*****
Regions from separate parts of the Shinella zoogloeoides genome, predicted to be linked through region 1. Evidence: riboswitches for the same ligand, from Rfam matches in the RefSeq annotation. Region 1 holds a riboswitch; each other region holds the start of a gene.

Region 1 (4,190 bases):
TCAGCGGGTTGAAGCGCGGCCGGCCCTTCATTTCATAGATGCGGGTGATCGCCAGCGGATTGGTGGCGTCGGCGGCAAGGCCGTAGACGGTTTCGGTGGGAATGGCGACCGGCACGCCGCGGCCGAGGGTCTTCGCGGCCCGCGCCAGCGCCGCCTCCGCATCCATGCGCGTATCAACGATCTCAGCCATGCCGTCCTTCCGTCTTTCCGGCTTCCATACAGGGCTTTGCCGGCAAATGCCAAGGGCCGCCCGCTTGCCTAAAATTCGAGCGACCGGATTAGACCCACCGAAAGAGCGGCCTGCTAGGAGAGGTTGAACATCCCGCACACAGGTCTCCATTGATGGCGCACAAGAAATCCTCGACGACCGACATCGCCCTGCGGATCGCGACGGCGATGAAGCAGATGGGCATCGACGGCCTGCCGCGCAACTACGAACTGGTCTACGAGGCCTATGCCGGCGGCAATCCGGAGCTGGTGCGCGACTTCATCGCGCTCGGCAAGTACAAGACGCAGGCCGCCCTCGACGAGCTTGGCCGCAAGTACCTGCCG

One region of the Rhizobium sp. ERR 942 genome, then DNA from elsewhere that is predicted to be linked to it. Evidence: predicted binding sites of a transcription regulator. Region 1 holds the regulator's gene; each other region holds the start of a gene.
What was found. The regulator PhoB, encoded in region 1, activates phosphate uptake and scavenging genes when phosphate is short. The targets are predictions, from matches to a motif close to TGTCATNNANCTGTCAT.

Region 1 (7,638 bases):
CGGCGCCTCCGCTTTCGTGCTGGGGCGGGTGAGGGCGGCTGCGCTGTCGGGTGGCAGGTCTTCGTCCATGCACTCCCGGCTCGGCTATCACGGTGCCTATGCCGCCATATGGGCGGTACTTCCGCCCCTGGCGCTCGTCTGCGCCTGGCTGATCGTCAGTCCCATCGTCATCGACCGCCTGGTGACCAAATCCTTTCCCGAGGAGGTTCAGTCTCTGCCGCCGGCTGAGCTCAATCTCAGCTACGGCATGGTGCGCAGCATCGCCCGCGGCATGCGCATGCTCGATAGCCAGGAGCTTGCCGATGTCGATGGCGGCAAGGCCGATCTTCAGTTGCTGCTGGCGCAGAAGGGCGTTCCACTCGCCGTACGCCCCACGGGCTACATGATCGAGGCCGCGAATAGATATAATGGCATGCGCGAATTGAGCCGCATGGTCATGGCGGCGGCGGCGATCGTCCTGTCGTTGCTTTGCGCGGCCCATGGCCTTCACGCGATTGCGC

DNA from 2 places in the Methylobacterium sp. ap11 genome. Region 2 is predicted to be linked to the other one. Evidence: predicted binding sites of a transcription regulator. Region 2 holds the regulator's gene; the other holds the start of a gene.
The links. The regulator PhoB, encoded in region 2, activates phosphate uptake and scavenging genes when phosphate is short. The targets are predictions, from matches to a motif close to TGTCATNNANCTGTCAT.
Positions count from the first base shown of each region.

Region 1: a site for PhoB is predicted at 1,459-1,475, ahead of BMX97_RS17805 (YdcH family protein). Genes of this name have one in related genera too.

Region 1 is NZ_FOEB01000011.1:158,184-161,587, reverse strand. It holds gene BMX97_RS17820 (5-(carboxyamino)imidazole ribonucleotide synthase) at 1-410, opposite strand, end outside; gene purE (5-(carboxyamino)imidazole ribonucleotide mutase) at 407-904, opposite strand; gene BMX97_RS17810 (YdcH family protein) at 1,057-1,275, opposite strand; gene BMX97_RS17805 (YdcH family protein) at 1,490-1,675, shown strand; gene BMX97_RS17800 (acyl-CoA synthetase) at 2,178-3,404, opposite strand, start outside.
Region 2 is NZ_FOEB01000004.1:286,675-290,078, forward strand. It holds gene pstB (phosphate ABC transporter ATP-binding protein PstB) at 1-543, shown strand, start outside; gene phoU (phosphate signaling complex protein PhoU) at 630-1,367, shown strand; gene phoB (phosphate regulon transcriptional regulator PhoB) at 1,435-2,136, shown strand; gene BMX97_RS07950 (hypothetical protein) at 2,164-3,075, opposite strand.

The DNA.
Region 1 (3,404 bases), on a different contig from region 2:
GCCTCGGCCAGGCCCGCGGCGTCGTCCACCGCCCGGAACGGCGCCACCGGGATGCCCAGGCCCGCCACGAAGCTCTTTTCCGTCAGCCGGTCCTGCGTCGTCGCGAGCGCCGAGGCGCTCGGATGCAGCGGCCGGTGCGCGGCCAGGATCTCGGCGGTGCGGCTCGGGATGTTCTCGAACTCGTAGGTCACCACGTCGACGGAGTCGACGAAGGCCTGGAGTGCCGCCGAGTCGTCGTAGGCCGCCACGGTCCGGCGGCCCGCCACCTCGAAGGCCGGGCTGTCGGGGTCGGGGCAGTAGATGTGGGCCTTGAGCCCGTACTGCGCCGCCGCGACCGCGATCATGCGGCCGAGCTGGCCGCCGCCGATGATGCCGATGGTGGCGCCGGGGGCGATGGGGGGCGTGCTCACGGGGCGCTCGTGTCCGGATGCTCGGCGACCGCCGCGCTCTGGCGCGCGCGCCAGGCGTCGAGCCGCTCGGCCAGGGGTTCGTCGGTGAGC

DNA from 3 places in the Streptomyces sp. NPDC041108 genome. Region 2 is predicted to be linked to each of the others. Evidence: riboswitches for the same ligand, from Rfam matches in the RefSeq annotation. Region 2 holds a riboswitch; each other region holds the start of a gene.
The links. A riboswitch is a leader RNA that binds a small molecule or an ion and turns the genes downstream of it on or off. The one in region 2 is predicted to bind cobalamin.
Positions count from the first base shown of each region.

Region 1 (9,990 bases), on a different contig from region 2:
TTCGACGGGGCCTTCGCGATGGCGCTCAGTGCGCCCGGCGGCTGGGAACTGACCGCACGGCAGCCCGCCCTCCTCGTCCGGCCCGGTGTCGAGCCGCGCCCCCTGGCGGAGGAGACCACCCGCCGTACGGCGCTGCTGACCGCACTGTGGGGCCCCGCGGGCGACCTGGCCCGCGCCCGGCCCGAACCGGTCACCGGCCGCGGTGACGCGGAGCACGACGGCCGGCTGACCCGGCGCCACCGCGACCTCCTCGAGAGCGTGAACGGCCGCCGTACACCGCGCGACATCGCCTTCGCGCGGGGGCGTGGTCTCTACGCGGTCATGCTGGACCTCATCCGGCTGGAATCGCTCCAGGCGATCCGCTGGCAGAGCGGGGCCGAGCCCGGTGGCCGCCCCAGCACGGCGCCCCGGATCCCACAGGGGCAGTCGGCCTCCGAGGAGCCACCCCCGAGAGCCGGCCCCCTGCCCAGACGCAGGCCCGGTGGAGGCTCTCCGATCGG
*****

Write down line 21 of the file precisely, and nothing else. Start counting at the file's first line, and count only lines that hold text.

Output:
TTCGACGGGGCCTTCGCGATGGCGCTCAGTGCGCCCGGCGGCTGGGAACTGACCGCACGGCAGCCCGCCCTCCTCGTCCGGCCCGGTGTCGAGCCGCGCCCCCTGGCGGAGGAGACCACCCGCCGTACGGCGCTGCTGACCGCACTGTGGGGCCCCGCGGGCGACCTGGCCCGCGCCCGGCCCGAACCGGTCACCGGCCGCGGTGACGCGGAGCACGACGGCCGGCTGACCCGGCGCCACCGCGACCTCCTCGAGAGCGTGAACGGCCGCCGTACACCGCGCGACATCGCCTTCGCGCGGGGGCGTGGTCTCTACGCGGTCATGCTGGACCTCATCCGGCTGGAATCGCTCCAGGCGATCCGCTGGCAGAGCGGGGCCGAGCCCGGTGGCCGCCCCAGCACGGCGCCCCGGATCCCACAGGGGCAGTCGGCCTCCGAGGAGCCACCCCCGAGAGCCGGCCCCCTGCCCAGACGCAGGCCCGGTGGAGGCTCTCCGATCGG